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Modern Family: The Complete First Season (NR)

20th Century Fox Home Entertainment

If you get past the ridiculously generic title, "Modern Family" earns its well-deserved critical kudos as one of the best shows on television. Think "The Office" as a family-based sitcom. Chronicling the foibles of the extended Pritchett and Dunphy families, "Modern Family" offers a fresh, self-effacing take on sitcom clichés that, thankfully, eschews laugh tracks and easy jokes for well-thought-out setups and punch lines that will make "Two & A Half Men" fans throw their remotes in disgust. Multicultural May-December relationships, wannabe atomic families and gay parenting styles all get a hilariously microscopic view, never going into parody or farce, never getting silly or stupid. "Modern Family" isn't only the biggest TV surprise of 2010, but one that should qualify as appointment viewing in its second season. — Louis Fowler


Gangster's Paradise: Jerusalema (R)

Anchor Bay Home Entertainment

The best crime flicks of all time — "Goodfellas," "Scarface," "American Gangster" — all have one thing in common: They revolve around the rise and fall of kingpins who come up from the gutter and find out that crime, when done right, can pay. Of course it never lasts, but what a ride! From South Africa comes this new classic. Lucky Kunene (Rapulana Seiphemo) is a clever and ambitious teen who spends his time reading Dale Carnegie and Donald Trump books, working his way up in Jo'berg's rampant car-theft syndicate. After a few years of trying to go straight, a beating by thugs inspires him to clean up the ghetto by any means necessary, which, in a logically perverse turn of events, transforms him into a feared slumlord extraordinaire. Tense, engaging and action-packed, "Gangster's Paradise" is a masterpiece that, at the very least, should be name-checked by rappers for the next 10 years. — Louis Fowler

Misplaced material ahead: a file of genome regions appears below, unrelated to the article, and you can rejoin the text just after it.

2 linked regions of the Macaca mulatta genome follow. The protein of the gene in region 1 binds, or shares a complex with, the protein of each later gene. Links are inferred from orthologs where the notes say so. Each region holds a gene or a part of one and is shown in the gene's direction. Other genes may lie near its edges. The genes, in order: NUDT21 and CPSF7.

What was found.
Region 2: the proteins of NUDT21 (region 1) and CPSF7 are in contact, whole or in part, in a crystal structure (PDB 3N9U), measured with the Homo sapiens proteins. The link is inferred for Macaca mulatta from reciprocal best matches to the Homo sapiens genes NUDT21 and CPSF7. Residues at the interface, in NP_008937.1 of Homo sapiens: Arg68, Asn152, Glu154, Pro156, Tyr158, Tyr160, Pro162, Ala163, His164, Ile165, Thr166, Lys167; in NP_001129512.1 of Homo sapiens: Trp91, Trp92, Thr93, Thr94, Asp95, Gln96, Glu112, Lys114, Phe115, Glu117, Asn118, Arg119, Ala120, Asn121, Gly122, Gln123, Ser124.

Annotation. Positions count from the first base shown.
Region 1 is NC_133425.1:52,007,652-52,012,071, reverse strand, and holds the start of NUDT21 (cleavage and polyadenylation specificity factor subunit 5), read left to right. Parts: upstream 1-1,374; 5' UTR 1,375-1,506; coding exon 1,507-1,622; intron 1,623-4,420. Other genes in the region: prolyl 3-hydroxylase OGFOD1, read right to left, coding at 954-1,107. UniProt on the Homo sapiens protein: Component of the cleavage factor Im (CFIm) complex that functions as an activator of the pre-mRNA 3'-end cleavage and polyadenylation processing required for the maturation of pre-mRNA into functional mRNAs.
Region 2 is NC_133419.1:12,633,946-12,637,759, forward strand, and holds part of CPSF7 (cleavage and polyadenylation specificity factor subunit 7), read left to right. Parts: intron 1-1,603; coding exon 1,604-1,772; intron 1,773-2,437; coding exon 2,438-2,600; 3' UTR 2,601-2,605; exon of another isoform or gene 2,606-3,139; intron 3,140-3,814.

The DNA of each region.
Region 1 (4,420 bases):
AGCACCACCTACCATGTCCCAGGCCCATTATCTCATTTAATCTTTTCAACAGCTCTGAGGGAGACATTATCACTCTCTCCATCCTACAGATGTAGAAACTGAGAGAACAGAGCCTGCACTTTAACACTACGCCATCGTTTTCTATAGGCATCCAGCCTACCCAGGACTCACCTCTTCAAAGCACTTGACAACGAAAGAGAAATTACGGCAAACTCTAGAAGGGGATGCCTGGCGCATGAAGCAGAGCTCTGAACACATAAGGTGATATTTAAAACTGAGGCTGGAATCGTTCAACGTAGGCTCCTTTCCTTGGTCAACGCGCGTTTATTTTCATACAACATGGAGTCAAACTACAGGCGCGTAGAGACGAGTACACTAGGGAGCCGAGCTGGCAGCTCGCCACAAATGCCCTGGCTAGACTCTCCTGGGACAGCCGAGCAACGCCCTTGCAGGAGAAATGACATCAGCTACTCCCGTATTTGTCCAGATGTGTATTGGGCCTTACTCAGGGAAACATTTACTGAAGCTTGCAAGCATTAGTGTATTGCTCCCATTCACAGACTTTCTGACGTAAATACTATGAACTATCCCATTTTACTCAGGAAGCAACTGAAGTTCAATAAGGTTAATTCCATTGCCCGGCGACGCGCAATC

Ladies & Gentlemen, the Rolling Stones (NR)

Eagle Rock Entertainment

Many call this the best rock concert movie ever made. What's indisputable about the film, unavailable on DVD until now, is capturing the Stones at their absolute peak as a live band, in 1972, following Exile on Main Street. Mick Jagger is still spry today, but it's a lot more fun to watch him strut as a young man. Mick Taylor was the secret weapon in this period, with his lead guitar and slide work on songs like "Midnight Rambler" and "All Down the Line" elevating songs to new heights. Keith Richards, Bill Wyman and Charlie Watts formed a dynamic rhythm section, and the horns and keyboards filled out songs like "Rip This Joint." The Stones continue under the banner of world's greatest rock band, though that's again debatable. But when these shows were shot, there was no question. — Alan Sculley

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